Varicocele is an enlargement of the veins that are found inside the sac of skin that encloses the testicles (scrotum) and is similar to varicose veins that occur on the legs. It often causes a decrease in the quantity and quality of sperm that it can lead to infertility and it can also cause a reduced development of the testicles (read the Hoax).
Most varicoceles manifest over time, are easy to ascertain (diagnose), and in many cases require no cure (read the Hoax). If a varicocele produces symptoms (symptoms), it can be treated surgically.
Usually, varicocele causes neither signs nor disorders (symptoms). Rarely, it can cause pain which can:
- vary from acute to deaf
- increase when standing or after prolonged physical exertion
- get worse over the course of the day
- decrease while lying with the stomach up (supine position)
Over time, varicocele can increase in volume and become more noticeable. In young people it can compromise the production of sperm (read the Hoax).
Since varicocele often does not produce ailments (symptoms), no treatment is required. It can be discovered during a follow-up visit or a specialist visit for the evaluation of fertility (read the Hoax).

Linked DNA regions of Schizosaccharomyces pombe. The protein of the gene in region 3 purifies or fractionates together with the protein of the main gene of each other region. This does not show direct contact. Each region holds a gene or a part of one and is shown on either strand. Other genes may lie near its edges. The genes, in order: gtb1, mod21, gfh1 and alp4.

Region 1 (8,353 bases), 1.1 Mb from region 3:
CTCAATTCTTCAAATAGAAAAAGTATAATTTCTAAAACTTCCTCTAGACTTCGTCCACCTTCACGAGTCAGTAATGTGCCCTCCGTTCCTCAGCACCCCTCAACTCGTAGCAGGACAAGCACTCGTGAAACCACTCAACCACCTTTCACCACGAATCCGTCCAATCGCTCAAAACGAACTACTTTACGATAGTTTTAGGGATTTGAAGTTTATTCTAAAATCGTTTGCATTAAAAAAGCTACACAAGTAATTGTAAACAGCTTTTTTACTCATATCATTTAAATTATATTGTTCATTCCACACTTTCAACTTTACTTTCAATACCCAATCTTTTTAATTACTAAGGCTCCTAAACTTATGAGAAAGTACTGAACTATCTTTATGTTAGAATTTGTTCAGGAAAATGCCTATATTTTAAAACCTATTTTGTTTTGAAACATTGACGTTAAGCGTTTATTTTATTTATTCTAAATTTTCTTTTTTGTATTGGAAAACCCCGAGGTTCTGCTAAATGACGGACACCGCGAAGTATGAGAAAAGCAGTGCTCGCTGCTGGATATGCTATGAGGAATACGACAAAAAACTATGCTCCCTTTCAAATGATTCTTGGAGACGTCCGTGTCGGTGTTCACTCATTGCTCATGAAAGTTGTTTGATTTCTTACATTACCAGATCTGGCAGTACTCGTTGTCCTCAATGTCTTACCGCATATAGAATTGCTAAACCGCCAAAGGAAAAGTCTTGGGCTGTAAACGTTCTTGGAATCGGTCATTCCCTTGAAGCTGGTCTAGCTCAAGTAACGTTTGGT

However, it is advisable to consult your family doctor if varicocele appears at a young age, the scrotum is swollen or painful, the testicles are of different sizes or there are fertility problems.Several diseases can cause a mass in the scrotum or pain in the testicles, and some require immediate treatment.
Many experts believe that varicocele forms when the valves within the veins of the funiculus, which carry blood to and from the testicles, prevent blood from flowing properly. The resulting reflux causes the veins to dilate and damage can occur. to the testicle and, consequently, fertility problems.
Varicoceles often form during the age of sexual development (puberty) and usually appear on the left side, most likely due to the position of the left testicular vein. However, having a varicocele in even one testicle can affect sperm production in both.
There appear to be no significant risk factors for developing a varicocele. However, some research suggests that being overweight may reduce risk while tall stature may increase it.